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Bad Genius
神精妙算

Format(s) Available
DIGITAL
Opening Date
08 Jun 2017
Rating
PG
Runtime
130 mins
Language
Thai - subtitles to be advised
Genre
Drama, Suspense
Director
Nattawut Poonpiriya
Cast
Chutimon Chuengcharoensukying, Chanon Santinatornkul, Teeradon Supapunpinyo, Eisaya Hosuwan
Synopsis
Welcome to an exam-cheating business run by ‘Lynn’ (Chutimon Chuengcharoensukying), a straight-A student who gets the idea for her business after helping ‘Grace’ (Eisaya Hosuwan) and ‘Pat’ (Teeradon Supapunpinyo). Grace is a prominent school activist who can’t get the grades she needs and Pat is a filthy-rich boy who believes money can buy anything. Lynn’s business skyrockets and the money starts to flood in as scores of students offer her cold hard cash in exchange for exam answers. One day, Lynn is offered the opportunity to make millions of Baht. It is Pat and Grace who devise a plan for her to take the STIC test, an international standardised test for students wanting to enrol in the world’s leading universities. The test is scheduled to take place on the same date and same time at locations all over the world.

Although it will be extremely difficult to pull off, their plan is for Lynn to fly to a country in a time zone that’s ahead of Thailand and then send the answers back to her customers. The only setback is that they need another genius scholar to help them pass on the answers in Thailand and the only person that fits the profile is ‘Bank’ (Chanon Santinatornkul), Lynn’s scholarship-student rival who staunchly detests cheating of any kind.
What will Lynn do to convince Bank to overcome his moral dilemma and help them?
 
Reviews
By Darren Ng  14 Jun 2017
Considering how exams are everyday scenarios in one’s teenage years, the film essentially steals pages off the chapters in a typical school year, easily invoking empathy and that all-common hair-raising hesitation in the audience from start to finish.
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It is a surprise why Thai films are yet to be considered ‘high-brow’ enough for vindictive debates or analysis just like how we did when ‘Get Out’ came to local shores. It certainly doesn’t help that the two most common genres of Thai films released in Singapore are either of the horror or martial arts variant. So when the Nattawut Poonpriya-directed comedy thriller ‘Bad Genius was set to be distributed by Golden Village, there was something to be excited about.
 
In ‘Bad Genius’, the premise of the film was simple - School is no longer a place just for studying, it is a place for making money. The protagonist Lynn (Chutimon Cheungcharoensukying) finds herself on a scholarship in a private school surrounded by students with rich backgrounds. After befriending Grace (Eisaya Hosuwan), Lynn helps her best friend ace a mathematics paper in which failure would mean being kicked off the school’s play. As soon as Grace received the grades she needed to stay on the play, word soon got around after Grace’s suave and well-heeled boyfriend Pat (Teeradon Supapunpinyo) confronts her for help. In return, Lynn would receive 3000THB for each of the 13 subjects in the semester.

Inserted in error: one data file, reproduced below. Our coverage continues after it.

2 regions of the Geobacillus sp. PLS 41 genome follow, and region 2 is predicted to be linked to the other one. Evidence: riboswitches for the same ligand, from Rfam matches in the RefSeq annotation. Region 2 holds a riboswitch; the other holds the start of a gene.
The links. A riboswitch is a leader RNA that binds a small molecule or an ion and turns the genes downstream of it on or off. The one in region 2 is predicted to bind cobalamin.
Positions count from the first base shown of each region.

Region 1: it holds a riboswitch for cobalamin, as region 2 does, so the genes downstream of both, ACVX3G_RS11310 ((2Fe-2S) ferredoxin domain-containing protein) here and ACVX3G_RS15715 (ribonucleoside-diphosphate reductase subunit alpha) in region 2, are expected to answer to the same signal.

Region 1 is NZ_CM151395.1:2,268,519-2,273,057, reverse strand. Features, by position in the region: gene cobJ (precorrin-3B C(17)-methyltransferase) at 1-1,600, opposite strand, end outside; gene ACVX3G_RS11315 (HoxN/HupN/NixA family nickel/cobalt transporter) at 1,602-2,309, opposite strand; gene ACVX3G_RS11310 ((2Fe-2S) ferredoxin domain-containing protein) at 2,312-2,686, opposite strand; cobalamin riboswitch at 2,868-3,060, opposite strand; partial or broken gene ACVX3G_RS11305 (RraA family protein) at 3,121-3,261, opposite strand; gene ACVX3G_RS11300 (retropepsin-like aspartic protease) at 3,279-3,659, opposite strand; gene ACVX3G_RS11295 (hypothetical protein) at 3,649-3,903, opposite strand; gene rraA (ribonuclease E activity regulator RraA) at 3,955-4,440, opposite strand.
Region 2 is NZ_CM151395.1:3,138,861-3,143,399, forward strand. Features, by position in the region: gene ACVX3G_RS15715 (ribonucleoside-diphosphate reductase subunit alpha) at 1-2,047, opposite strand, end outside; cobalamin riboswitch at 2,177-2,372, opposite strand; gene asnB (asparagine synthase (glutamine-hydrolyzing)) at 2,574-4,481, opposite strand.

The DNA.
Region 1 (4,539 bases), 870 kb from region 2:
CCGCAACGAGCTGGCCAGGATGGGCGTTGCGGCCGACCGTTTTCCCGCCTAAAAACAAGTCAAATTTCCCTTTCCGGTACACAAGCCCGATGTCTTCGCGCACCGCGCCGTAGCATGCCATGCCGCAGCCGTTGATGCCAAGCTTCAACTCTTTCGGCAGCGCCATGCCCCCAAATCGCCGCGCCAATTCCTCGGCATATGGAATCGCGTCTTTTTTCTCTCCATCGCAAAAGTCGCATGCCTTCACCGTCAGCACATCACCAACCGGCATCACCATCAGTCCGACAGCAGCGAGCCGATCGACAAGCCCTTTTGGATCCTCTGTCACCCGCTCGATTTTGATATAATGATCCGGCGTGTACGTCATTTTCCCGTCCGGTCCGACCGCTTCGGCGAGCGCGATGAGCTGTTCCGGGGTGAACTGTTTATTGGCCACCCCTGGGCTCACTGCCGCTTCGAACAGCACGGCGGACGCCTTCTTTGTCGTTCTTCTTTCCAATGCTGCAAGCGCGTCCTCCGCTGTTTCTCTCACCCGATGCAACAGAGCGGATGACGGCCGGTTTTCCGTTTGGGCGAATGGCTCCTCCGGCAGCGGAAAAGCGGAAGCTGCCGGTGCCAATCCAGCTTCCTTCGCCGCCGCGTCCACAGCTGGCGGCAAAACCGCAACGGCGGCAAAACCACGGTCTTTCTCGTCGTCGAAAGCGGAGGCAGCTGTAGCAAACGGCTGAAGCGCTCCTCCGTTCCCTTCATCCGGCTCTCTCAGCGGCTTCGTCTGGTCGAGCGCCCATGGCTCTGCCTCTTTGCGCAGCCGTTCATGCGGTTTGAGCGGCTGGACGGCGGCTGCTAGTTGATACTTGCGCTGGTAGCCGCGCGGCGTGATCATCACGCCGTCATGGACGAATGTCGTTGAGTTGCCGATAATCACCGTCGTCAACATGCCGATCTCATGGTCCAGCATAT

Lynn’s big break comes when she receives an offer by Grace to help her once more in the international standardised test, a benchmark for students wanting to enrol into leading universities worldwide. After hatching a plan with her fellow scholar-rival Bank (Chanon Santinatornkul) with a photographic memory, they travel ahead of their time zone to Sydney to convey back the answers.
 
What makes Bad Genius such a perfectly immortalised thriller film is in the heart-pounding action delivered through the accessible plot and convincing performances. Throughout the show, the four main characters of Lynn, Bank, Grace and Pat prove on more than a dozen occasions that their age does not define them and instead an opportunity to sharpen their knives for larger Thai blockbusters.
 
Newcomer Chutimon Cheungcharoensukying does not have the allure of a glamour model off the magazine racks, but her girl-next-door charm and her straight-faced and unreadable disposition allows her to capture a variety of emotions which has her earmarked for success including the Screen International Rising Star Asia Award at the New York Asian Film Festival.
 
Considering how exams are everyday scenarios in one’s teenage years, the film essentially steals pages off the chapters in a typical school year, easily invoking empathy and that all-common hair-raising hesitation in the audience from start to finish. Throughout the entire film, one will endure the full range of emotions from bewilderment to disgust, from shock to anxiety, completing the full cycle of human experience to create an Oceans Eleven-esque thriller of the high school variant.
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